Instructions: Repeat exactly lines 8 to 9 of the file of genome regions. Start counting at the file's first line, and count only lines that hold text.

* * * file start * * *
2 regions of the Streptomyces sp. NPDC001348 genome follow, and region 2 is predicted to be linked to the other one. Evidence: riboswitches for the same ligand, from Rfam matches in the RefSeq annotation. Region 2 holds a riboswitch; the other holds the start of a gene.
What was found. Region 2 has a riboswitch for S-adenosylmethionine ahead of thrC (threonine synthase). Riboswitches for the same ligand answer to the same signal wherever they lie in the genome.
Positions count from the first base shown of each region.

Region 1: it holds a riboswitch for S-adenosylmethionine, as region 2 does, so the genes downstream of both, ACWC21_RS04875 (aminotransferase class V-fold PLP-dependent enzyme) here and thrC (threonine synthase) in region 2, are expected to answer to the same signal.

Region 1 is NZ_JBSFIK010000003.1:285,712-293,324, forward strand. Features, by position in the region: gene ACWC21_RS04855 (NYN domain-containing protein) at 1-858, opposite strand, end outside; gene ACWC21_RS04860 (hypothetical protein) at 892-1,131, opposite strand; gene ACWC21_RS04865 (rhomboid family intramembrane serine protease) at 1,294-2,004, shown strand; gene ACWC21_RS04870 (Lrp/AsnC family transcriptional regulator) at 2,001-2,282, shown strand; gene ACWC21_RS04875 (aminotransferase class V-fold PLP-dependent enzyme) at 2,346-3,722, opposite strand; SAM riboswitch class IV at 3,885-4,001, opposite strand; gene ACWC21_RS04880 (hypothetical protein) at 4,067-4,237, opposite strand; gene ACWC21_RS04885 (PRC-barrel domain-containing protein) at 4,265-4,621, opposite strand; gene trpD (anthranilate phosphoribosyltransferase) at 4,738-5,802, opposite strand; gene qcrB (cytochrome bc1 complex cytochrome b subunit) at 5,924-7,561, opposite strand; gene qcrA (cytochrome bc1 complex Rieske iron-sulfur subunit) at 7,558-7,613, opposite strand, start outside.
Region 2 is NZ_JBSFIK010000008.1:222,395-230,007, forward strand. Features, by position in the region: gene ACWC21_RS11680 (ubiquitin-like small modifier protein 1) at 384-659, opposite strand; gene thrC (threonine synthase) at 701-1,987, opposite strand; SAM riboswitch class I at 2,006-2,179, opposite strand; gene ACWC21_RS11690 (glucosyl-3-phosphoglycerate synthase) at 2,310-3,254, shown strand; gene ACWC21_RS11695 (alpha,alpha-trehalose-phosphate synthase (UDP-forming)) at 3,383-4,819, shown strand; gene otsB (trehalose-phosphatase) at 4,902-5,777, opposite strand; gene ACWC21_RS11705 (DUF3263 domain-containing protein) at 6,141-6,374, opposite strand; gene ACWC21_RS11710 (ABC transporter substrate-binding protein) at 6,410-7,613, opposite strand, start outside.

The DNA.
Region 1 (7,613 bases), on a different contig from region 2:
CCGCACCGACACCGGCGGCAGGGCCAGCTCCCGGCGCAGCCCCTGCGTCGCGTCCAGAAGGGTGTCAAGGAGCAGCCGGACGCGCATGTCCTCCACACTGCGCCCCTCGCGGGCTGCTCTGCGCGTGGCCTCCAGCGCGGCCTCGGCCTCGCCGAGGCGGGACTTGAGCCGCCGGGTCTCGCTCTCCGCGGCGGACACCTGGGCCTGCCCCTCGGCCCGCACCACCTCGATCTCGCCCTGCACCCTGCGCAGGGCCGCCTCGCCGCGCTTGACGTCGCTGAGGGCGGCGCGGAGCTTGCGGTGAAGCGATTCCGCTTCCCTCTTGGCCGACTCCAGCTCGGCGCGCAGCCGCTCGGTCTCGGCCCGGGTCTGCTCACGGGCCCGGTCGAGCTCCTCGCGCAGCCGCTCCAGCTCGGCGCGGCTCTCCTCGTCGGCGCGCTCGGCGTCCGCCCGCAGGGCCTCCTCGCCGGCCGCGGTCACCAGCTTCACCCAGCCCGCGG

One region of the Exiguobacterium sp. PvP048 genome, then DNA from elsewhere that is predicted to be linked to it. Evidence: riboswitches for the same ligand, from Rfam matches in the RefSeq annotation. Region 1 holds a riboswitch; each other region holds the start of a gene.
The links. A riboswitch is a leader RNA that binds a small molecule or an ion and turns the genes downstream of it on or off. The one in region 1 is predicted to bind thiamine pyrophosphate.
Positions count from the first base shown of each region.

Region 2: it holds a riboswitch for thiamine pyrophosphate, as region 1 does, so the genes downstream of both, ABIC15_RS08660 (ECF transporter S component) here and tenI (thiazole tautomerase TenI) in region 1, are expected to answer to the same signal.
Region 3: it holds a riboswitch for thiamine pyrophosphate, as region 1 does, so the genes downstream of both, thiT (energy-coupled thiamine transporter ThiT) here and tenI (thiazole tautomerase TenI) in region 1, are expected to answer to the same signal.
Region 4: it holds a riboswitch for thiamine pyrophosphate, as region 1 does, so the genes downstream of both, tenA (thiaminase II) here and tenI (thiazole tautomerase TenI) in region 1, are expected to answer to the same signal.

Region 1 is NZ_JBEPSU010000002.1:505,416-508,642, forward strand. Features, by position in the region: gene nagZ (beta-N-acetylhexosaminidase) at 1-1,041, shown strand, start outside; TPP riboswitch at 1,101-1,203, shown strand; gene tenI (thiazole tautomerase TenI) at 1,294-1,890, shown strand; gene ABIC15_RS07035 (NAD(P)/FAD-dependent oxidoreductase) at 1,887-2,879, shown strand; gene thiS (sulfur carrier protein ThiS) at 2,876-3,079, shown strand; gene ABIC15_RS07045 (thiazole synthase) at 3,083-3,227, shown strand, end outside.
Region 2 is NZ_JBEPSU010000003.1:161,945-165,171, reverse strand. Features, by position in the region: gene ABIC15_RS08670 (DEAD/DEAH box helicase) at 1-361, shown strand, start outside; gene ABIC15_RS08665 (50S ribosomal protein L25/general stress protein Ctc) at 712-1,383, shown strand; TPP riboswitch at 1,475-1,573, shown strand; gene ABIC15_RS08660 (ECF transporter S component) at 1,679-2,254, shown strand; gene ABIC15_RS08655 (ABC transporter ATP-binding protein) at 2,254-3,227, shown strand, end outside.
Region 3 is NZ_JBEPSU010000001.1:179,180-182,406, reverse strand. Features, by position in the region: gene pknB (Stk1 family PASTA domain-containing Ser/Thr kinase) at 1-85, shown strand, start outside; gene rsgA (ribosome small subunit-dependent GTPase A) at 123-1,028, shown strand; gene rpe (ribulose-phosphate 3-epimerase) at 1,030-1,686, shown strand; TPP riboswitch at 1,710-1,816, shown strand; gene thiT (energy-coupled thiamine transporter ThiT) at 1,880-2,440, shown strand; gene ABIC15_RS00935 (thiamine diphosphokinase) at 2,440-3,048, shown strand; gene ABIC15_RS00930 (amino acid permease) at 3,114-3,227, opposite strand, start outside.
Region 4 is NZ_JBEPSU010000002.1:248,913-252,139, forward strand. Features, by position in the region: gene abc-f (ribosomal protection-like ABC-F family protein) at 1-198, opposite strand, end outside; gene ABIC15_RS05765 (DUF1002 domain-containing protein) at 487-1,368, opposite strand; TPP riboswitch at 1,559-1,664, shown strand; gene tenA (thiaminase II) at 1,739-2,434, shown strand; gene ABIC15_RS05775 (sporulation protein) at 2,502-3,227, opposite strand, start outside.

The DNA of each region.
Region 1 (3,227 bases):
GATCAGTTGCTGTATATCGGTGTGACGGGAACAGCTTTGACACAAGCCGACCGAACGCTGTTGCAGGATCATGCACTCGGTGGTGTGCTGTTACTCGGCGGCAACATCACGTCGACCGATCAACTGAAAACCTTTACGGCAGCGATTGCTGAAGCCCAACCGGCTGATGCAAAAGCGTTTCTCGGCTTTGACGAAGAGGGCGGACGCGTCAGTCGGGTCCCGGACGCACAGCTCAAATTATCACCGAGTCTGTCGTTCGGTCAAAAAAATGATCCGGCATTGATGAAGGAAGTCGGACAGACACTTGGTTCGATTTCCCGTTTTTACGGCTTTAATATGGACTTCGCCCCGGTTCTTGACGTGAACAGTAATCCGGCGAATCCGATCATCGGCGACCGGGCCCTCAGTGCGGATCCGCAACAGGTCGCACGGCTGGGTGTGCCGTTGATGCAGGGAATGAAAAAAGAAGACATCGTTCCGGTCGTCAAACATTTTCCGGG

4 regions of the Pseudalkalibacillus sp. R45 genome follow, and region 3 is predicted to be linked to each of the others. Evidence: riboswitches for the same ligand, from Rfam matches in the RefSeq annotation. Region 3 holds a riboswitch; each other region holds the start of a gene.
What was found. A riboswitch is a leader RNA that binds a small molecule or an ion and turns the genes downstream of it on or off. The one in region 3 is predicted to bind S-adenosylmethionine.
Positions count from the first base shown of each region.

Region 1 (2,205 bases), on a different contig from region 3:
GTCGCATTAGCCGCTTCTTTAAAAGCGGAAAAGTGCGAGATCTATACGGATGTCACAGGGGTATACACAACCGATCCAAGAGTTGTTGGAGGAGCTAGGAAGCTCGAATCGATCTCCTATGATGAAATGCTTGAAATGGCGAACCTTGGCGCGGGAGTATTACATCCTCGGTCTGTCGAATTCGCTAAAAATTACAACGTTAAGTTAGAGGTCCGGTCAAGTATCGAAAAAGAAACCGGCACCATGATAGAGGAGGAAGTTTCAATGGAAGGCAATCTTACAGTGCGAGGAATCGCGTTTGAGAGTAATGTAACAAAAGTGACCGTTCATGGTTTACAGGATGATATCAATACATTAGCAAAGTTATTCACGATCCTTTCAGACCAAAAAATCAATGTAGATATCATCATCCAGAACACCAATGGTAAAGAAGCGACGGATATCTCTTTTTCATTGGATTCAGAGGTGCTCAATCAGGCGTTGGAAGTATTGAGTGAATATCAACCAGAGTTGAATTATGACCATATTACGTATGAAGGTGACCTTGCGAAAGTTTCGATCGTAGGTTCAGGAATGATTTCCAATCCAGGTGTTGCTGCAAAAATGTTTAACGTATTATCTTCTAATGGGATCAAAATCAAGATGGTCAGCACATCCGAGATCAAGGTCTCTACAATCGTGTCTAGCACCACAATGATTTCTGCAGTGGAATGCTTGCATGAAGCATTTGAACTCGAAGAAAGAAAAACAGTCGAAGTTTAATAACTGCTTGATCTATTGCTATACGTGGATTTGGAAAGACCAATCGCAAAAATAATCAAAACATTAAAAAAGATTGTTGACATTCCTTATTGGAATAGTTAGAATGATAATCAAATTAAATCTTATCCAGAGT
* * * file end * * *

Region 1 (7,613 bases), on a different contig from region 2:
CCGCACCGACACCGGCGGCAGGGCCAGCTCCCGGCGCAGCCCCTGCGTCGCGTCCAGAAGGGTGTCAAGGAGCAGCCGGACGCGCATGTCCTCCACACTGCGCCCCTCGCGGGCTGCTCTGCGCGTGGCCTCCAGCGCGGCCTCGGCCTCGCCGAGGCGGGACTTGAGCCGCCGGGTCTCGCTCTCCGCGGCGGACACCTGGGCCTGCCCCTCGGCCCGCACCACCTCGATCTCGCCCTGCACCCTGCGCAGGGCCGCCTCGCCGCGCTTGACGTCGCTGAGGGCGGCGCGGAGCTTGCGGTGAAGCGATTCCGCTTCCCTCTTGGCCGACTCCAGCTCGGCGCGCAGCCGCTCGGTCTCGGCCCGGGTCTGCTCACGGGCCCGGTCGAGCTCCTCGCGCAGCCGCTCCAGCTCGGCGCGGCTCTCCTCGTCGGCGCGCTCGGCGTCCGCCCGCAGGGCCTCCTCGCCGGCCGCGGTCACCAGCTTCACCCAGCCCGCGG